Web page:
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SAE J1960: How does it correlate to Florida exposure


Many sources site that Florida's radiant energy exposure for 1 year is approximately 2800 KJ/M2. In the automotive industry, they use the SAE J1960 standard to evaluate weathering of exterior plastic materials by accelerated means. Most engineers involved with this test state that 2500 KJ/M2 is approximately 2 years of Florida testing. Why?

Kenneth Baraw
Rain Bird Corporation - Tucson, Arizona, USA


10-year rolling average measurements of Miami solar radiation, south facing 45-degree inclination, are indeed ~2800 kiloJoules/m^2 @ 340nm per calendar year. It is also true that anecdotal conventional wisdom equates 2500 kJ/m^2 @ 340nm to produce the weathering effects seen in two and sometimes even 3 years of Miami weathering.

First, it is important to understand that the spectral power distribution (light intensity vs. wavelength) of the SAE J1960 test method does not match actual Miami sunlight. The test, which uses a quartz/borosilicate-S filter combination, was developed in the 1970's when "harsher is better" was the prevailing testing philosophy. This test has UV energy at wavelengths significantly below the ~300nm cut-on of terrestrial sunlight (thank the ozone layer), in fact down to about 275nm. Since Planck's law says that photon energy is inversely proportional to wavelength, this low wavelength UV has sufficient energy to cause much more damage to organic materials than sunlight.

While you might think that this would just result in a shorter test time, it has frequently been shown that the SAE J1960 test as written has the potential to change the photochemiisty of degradation. While this sometimes results in faster same-type degradation (hence the 2-3 yr Miami "equivalent") it can both cause failures not seen in outdoor exposures as well as cause different kinds of changes (some actually less severe!) than will happen in the outdoor exposure. Either way, it can be a non-predictive test for some materials. Some automotive companies have moved away from this test as written and incorporated better optical filter combinations (Boro-S/Boro-S or CIRA/Soda Lime) that more closely match true Miami solar radiation. So when comparing J1960 to outdoors, you're comparing apples to oranges and they don't equate.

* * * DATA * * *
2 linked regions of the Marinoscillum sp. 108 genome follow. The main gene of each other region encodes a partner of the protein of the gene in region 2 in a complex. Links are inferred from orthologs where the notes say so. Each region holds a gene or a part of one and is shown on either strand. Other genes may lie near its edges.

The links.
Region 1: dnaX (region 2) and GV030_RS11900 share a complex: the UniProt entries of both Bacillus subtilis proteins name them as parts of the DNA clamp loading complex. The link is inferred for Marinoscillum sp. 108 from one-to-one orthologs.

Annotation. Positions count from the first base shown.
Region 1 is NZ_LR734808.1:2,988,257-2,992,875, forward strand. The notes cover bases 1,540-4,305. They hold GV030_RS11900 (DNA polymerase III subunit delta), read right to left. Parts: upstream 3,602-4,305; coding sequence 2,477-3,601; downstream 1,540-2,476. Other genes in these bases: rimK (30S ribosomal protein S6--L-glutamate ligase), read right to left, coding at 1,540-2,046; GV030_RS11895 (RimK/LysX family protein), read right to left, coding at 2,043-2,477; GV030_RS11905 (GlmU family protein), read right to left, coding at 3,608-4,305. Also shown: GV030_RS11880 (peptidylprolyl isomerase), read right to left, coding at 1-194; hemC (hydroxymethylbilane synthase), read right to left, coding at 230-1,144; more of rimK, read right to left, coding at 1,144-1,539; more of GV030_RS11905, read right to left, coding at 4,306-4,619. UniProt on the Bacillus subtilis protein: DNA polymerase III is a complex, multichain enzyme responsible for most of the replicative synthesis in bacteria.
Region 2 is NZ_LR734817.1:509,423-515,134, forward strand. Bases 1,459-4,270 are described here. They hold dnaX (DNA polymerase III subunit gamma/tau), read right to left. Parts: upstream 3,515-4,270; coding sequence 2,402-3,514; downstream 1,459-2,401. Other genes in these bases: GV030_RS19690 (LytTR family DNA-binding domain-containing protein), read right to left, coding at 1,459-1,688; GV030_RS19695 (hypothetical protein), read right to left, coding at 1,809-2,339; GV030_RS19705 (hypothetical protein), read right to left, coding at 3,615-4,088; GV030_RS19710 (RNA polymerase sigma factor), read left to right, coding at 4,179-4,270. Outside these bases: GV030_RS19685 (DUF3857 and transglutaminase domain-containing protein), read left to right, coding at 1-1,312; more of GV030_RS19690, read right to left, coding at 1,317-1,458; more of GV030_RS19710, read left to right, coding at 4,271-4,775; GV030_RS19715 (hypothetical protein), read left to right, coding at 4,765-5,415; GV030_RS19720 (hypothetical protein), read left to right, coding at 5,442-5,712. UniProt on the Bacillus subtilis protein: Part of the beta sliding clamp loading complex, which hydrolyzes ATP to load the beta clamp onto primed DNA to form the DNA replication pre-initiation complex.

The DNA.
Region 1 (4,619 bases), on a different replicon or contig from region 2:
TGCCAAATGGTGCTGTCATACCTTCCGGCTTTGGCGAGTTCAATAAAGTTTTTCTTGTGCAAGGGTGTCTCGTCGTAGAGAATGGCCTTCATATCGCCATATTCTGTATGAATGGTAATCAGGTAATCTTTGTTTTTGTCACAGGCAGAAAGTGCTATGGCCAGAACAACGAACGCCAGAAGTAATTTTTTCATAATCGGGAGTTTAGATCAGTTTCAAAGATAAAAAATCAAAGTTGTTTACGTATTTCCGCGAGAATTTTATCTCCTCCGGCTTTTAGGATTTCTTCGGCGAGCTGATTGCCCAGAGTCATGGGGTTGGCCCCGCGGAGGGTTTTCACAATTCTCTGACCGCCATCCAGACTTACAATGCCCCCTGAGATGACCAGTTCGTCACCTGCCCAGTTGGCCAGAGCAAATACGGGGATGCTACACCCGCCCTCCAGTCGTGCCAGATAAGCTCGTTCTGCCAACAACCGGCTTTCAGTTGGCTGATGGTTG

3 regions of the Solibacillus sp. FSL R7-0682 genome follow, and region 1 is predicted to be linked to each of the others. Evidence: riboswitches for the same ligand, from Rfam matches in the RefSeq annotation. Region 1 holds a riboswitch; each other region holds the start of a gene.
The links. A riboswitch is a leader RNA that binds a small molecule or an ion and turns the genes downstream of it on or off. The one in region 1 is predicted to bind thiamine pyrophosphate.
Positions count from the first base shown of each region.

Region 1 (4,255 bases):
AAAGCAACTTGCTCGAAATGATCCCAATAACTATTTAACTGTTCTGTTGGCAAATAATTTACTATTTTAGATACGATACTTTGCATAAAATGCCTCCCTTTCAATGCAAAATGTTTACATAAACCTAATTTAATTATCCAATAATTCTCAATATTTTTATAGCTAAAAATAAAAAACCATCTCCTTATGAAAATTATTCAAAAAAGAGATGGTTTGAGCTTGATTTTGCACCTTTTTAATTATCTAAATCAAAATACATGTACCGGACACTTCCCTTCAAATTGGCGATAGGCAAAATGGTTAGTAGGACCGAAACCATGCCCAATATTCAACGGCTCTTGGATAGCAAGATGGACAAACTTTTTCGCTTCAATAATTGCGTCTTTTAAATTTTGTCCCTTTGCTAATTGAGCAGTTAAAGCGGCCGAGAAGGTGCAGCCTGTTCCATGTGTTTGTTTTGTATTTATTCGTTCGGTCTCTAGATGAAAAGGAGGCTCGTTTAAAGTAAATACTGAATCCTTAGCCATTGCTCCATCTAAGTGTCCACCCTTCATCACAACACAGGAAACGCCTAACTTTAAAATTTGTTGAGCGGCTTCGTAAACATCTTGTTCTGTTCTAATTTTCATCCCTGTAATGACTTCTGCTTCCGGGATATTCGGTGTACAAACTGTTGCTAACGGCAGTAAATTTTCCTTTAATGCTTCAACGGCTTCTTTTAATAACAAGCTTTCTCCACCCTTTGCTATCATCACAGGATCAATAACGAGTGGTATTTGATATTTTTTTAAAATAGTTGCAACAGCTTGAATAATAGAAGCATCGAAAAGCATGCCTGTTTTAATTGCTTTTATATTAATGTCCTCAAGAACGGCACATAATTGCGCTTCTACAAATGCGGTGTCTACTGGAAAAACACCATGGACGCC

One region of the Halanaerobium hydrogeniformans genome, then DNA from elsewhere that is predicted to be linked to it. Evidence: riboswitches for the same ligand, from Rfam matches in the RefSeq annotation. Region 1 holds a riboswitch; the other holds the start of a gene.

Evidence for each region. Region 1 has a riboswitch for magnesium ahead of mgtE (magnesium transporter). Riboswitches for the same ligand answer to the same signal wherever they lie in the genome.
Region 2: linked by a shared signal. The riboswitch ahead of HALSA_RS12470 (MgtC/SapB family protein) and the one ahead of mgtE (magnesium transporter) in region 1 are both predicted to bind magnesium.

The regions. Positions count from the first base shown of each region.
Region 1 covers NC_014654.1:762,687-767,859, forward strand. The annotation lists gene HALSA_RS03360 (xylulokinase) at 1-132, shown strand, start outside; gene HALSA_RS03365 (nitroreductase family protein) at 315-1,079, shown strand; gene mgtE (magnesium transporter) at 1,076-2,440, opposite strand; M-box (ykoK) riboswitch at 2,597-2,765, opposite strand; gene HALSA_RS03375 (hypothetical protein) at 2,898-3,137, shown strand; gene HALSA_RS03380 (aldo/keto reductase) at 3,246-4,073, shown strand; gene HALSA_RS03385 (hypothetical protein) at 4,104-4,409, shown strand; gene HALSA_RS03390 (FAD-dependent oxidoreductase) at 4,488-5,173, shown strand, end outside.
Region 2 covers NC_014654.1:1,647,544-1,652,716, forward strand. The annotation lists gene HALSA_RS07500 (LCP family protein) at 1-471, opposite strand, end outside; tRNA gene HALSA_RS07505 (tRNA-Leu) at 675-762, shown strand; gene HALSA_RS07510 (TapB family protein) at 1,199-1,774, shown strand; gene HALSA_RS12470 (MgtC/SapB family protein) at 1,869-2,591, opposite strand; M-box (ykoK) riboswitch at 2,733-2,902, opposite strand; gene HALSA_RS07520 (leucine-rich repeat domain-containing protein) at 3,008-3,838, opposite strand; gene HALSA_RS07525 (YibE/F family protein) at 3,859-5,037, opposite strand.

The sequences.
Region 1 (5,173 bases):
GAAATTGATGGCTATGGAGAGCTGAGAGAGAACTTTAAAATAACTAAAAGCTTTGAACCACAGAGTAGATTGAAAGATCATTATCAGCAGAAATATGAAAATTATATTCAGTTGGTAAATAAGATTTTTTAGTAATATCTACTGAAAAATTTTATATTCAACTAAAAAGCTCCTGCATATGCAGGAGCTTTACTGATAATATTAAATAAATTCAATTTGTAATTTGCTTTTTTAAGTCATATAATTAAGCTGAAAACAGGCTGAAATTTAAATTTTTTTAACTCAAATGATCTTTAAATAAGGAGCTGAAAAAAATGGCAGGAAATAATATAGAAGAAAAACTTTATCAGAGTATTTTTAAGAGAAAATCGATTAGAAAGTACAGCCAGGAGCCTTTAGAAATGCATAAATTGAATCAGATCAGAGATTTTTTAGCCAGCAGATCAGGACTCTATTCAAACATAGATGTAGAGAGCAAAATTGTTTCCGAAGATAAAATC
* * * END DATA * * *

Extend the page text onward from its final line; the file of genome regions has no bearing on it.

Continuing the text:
One other factor is that this type of comparison, based on a single factor (solar radiant energy) does not take into account the other weathering factors of heat, moisture, etc., and their synergistic effects, which magnify the effects of solar radiation.

While the automotive OEM's and suppliers use J1960 (as-written or modified) for preliminary material approval, they still conduct outdoor testing to validate the interim results and develop models for materials that "correlate" the lab exposure to real outdoor weathering.

Allen Zielnik
Atlas Material Testing Technology LLC - Chicago, Illinois, USA


The SAE J1960 test does include heat ageing (83C) and water spray cycles so it should account for some of these other effects you mention. You make a good point about the light source though. Has there been any activity focused on changing the light source and filters to more accurately predict real life exposure?

We use SAE J1960 heavily for automotive and non-automotive weathering as a defacto test to predict long term performance. Automotive OEM's require this. Outside of automotive, perhaps we should be more careful about the tests we choose and the light source/filter combinations.

Still, it's a conundrum when considering accelerated tests like Xenon Arc or even oven aging, to test under more severe requirements to predict performance over very long periods of time (i.e. 1 - 10 years) with a test that is done within 3 - 4 months or sooner. These tests assume the time-temperature superposition principle without taking into account thermooxidative effects at higher temperatures, or the deleterious effects of shorter wavelength light (and thus higher energy). We see the same thing in tests like UL 1581 for wire and cable.

The other issue I have with SAE J1960 is that it does require oven aging at 83C for most of the test cycle. Some polymers undergo heat degradation that cause yellowing or darkening not at all due to UV. When this test temperature is lowered to 63C, the effect of discoloration is much less pronounced and we can focus mostly on the UV effects.

Paul Zwick
Advanced Polymer Alloys - League City, Texas

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